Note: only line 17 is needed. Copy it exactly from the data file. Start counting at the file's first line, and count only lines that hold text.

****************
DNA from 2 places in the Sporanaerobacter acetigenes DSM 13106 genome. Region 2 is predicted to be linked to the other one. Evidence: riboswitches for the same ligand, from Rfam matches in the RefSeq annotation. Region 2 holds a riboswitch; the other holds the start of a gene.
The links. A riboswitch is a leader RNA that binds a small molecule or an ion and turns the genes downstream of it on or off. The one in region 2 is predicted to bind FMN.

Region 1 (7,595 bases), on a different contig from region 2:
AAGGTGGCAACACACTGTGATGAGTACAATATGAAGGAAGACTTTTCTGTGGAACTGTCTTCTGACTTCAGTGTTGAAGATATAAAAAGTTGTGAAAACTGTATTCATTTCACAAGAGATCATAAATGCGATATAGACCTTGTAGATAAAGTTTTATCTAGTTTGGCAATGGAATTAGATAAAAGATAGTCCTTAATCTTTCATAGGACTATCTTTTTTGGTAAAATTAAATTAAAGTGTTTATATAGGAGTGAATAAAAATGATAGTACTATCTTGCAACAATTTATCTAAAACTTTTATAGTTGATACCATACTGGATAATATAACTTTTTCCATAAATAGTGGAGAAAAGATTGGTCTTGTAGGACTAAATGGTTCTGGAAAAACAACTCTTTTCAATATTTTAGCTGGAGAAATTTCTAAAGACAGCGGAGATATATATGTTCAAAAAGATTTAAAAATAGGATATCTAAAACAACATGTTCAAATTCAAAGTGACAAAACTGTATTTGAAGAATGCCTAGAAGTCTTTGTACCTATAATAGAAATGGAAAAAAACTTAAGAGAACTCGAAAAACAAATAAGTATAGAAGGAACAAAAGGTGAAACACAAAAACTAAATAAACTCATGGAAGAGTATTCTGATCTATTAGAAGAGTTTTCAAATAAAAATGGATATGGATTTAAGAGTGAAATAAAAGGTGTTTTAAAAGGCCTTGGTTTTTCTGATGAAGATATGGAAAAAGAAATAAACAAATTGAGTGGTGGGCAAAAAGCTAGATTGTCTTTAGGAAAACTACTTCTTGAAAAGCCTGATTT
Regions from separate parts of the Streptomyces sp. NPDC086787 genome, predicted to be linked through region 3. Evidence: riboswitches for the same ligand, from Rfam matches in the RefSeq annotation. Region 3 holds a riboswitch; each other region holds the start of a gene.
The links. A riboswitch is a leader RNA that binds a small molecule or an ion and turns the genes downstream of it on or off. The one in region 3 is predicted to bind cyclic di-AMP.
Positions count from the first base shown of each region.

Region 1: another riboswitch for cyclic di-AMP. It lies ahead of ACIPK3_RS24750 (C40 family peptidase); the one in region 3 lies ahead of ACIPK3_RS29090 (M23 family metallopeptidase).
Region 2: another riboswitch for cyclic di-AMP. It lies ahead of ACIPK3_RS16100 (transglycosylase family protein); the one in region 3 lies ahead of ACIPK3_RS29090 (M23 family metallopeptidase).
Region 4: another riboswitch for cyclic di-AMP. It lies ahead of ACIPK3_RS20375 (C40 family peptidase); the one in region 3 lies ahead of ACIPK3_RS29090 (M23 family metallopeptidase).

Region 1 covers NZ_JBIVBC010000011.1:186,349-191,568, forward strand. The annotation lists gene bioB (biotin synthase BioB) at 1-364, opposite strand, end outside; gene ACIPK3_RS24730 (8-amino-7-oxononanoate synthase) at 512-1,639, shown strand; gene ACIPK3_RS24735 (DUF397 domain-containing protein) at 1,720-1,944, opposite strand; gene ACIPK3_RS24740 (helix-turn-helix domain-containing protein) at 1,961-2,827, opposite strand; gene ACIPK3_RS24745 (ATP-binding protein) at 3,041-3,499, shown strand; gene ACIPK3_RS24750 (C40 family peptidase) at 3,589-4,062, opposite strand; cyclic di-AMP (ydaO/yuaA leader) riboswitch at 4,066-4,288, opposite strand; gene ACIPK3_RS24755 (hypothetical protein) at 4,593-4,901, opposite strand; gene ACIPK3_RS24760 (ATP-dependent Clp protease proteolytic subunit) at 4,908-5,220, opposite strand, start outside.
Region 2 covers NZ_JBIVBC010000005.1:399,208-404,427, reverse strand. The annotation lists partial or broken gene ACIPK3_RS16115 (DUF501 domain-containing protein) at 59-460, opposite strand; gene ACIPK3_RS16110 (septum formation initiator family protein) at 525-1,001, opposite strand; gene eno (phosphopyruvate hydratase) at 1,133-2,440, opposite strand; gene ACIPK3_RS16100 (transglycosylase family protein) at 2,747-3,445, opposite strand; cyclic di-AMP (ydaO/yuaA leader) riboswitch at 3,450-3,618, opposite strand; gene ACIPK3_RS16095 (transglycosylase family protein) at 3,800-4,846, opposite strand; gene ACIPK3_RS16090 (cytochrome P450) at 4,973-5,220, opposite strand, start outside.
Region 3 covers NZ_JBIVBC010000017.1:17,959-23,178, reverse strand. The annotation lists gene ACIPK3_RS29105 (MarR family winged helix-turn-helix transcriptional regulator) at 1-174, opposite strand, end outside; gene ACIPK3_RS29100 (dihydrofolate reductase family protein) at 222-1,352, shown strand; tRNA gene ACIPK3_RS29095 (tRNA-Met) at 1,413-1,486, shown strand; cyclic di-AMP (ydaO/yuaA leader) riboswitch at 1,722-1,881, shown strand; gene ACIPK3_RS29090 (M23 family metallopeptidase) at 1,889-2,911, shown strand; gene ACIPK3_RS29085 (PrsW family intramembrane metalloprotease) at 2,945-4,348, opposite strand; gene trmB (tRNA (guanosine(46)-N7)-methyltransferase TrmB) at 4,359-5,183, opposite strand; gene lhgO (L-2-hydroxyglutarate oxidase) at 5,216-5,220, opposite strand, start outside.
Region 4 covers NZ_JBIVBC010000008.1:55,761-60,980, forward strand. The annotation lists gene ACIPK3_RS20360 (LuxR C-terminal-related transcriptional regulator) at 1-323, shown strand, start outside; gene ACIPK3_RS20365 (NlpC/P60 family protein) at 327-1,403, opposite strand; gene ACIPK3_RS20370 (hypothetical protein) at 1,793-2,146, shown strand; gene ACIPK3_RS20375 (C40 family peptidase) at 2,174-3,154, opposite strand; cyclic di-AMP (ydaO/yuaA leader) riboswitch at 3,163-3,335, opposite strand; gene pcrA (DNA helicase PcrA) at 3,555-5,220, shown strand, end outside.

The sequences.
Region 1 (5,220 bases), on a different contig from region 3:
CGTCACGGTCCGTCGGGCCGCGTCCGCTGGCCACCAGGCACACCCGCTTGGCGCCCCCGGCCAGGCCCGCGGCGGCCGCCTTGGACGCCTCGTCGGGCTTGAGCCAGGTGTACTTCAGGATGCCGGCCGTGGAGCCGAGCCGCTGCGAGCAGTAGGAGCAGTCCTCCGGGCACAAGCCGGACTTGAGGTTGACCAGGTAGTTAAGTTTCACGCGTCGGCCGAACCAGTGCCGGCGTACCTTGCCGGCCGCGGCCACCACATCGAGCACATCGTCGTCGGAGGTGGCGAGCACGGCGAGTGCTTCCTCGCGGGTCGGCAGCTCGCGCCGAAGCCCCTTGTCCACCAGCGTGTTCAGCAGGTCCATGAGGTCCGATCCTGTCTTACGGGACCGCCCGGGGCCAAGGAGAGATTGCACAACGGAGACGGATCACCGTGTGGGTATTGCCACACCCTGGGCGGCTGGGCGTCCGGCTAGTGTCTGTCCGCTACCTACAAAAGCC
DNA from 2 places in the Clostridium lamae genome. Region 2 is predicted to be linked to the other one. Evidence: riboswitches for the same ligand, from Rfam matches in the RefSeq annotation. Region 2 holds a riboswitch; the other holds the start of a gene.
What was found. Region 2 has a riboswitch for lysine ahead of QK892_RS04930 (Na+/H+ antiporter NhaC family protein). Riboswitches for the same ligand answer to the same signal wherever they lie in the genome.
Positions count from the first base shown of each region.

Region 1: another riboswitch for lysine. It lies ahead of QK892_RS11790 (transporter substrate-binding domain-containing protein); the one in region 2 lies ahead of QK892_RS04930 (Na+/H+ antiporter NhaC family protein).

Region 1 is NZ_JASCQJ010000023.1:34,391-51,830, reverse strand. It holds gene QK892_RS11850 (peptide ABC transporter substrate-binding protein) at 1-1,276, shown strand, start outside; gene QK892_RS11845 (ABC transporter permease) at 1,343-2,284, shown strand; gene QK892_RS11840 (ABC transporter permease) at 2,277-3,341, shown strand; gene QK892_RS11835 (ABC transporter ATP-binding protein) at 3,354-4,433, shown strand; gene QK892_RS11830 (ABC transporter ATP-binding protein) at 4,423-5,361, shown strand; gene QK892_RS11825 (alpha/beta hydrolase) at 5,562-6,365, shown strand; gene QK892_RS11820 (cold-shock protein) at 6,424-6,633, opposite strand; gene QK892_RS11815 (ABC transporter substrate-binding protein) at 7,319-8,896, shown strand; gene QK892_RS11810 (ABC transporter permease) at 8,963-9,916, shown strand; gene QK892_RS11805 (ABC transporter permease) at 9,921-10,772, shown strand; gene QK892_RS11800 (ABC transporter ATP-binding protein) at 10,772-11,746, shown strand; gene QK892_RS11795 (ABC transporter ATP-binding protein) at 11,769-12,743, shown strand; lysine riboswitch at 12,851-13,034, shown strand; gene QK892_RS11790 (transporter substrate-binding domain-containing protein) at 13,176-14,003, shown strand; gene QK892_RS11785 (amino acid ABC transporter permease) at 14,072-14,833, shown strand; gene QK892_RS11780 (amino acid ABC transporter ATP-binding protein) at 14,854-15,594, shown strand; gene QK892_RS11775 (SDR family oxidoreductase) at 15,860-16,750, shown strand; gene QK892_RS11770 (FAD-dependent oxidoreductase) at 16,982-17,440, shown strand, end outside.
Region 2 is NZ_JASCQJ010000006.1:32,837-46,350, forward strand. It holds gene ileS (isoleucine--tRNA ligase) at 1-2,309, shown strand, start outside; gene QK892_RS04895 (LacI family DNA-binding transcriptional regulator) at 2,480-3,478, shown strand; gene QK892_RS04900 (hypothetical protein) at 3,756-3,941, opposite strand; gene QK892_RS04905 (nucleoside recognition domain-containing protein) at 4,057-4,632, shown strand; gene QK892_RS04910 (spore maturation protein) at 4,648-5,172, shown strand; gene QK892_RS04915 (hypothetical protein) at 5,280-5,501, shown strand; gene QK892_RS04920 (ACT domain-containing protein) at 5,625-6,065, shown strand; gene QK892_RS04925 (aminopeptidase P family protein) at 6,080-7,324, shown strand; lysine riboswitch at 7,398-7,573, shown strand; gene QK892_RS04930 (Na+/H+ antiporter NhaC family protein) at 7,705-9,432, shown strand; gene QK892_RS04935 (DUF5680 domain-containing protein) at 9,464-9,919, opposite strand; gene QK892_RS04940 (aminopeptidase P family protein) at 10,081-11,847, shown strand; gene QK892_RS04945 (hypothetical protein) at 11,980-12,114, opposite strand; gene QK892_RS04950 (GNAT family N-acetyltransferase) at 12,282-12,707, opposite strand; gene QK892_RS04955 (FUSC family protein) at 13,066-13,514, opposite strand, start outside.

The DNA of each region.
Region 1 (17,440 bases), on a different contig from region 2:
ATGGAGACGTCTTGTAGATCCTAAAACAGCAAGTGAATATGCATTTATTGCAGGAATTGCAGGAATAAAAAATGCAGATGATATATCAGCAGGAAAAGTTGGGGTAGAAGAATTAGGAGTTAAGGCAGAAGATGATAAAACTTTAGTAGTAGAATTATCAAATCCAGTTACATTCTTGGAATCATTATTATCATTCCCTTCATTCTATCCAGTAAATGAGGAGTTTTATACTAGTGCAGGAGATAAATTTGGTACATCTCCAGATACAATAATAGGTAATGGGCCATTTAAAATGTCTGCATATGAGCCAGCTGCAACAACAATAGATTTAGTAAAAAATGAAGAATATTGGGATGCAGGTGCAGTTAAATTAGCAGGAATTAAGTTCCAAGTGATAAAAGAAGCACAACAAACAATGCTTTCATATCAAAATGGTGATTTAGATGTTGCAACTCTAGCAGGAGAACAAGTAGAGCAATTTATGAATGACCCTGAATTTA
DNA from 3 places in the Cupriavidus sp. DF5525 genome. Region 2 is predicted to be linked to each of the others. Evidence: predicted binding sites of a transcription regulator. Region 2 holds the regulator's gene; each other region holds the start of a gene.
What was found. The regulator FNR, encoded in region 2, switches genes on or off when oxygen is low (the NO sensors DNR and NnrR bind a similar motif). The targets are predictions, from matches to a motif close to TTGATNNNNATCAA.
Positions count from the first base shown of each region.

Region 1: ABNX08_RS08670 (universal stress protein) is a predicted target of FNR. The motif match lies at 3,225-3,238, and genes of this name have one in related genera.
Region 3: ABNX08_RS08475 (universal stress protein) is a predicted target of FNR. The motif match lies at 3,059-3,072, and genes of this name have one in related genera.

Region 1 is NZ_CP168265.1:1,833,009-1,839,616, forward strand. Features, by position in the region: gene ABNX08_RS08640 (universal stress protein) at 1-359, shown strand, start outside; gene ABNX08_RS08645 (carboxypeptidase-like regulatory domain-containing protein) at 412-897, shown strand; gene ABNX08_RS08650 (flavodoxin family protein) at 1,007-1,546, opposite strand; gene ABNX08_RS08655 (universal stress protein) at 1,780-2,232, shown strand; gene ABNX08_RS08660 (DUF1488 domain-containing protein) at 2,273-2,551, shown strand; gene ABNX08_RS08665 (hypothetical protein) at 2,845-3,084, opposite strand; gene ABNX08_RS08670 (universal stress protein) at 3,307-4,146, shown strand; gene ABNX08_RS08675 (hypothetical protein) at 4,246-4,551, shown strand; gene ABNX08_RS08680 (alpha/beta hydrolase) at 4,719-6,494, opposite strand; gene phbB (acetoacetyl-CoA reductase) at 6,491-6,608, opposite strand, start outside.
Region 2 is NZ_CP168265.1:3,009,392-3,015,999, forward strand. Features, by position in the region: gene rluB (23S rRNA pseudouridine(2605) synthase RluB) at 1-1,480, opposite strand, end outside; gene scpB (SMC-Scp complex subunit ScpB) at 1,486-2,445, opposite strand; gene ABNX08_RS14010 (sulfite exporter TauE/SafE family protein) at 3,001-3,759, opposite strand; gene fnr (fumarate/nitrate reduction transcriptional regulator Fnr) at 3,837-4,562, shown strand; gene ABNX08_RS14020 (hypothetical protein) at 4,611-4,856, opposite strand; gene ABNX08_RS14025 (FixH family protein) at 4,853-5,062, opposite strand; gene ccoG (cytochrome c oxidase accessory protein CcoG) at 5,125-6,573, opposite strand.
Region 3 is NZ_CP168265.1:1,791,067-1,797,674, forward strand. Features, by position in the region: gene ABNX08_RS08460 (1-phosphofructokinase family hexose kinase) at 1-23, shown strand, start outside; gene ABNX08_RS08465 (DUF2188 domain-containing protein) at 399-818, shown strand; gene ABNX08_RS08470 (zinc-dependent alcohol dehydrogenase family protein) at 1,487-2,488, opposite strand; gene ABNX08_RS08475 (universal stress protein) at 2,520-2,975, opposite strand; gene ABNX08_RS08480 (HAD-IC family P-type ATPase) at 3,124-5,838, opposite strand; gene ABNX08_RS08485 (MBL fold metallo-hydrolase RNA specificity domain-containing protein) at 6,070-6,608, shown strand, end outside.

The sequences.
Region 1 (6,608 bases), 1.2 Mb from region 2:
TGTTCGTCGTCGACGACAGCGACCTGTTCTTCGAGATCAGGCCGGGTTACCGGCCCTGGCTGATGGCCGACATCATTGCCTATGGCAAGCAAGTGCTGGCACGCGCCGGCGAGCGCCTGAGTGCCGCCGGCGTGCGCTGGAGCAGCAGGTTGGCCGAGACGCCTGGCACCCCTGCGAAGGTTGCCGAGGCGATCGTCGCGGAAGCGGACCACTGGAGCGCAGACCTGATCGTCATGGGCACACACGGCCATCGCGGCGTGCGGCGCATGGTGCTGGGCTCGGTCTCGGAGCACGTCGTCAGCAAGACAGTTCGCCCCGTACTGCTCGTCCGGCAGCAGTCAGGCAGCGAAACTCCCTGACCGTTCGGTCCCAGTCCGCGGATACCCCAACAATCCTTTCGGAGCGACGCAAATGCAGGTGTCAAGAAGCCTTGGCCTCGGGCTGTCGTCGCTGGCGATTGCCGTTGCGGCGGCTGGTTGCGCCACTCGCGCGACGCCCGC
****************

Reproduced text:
CGTCACGGTCCGTCGGGCCGCGTCCGCTGGCCACCAGGCACACCCGCTTGGCGCCCCCGGCCAGGCCCGCGGCGGCCGCCTTGGACGCCTCGTCGGGCTTGAGCCAGGTGTACTTCAGGATGCCGGCCGTGGAGCCGAGCCGCTGCGAGCAGTAGGAGCAGTCCTCCGGGCACAAGCCGGACTTGAGGTTGACCAGGTAGTTAAGTTTCACGCGTCGGCCGAACCAGTGCCGGCGTACCTTGCCGGCCGCGGCCACCACATCGAGCACATCGTCGTCGGAGGTGGCGAGCACGGCGAGTGCTTCCTCGCGGGTCGGCAGCTCGCGCCGAAGCCCCTTGTCCACCAGCGTGTTCAGCAGGTCCATGAGGTCCGATCCTGTCTTACGGGACCGCCCGGGGCCAAGGAGAGATTGCACAACGGAGACGGATCACCGTGTGGGTATTGCCACACCCTGGGCGGCTGGGCGTCCGGCTAGTGTCTGTCCGCTACCTACAAAAGCC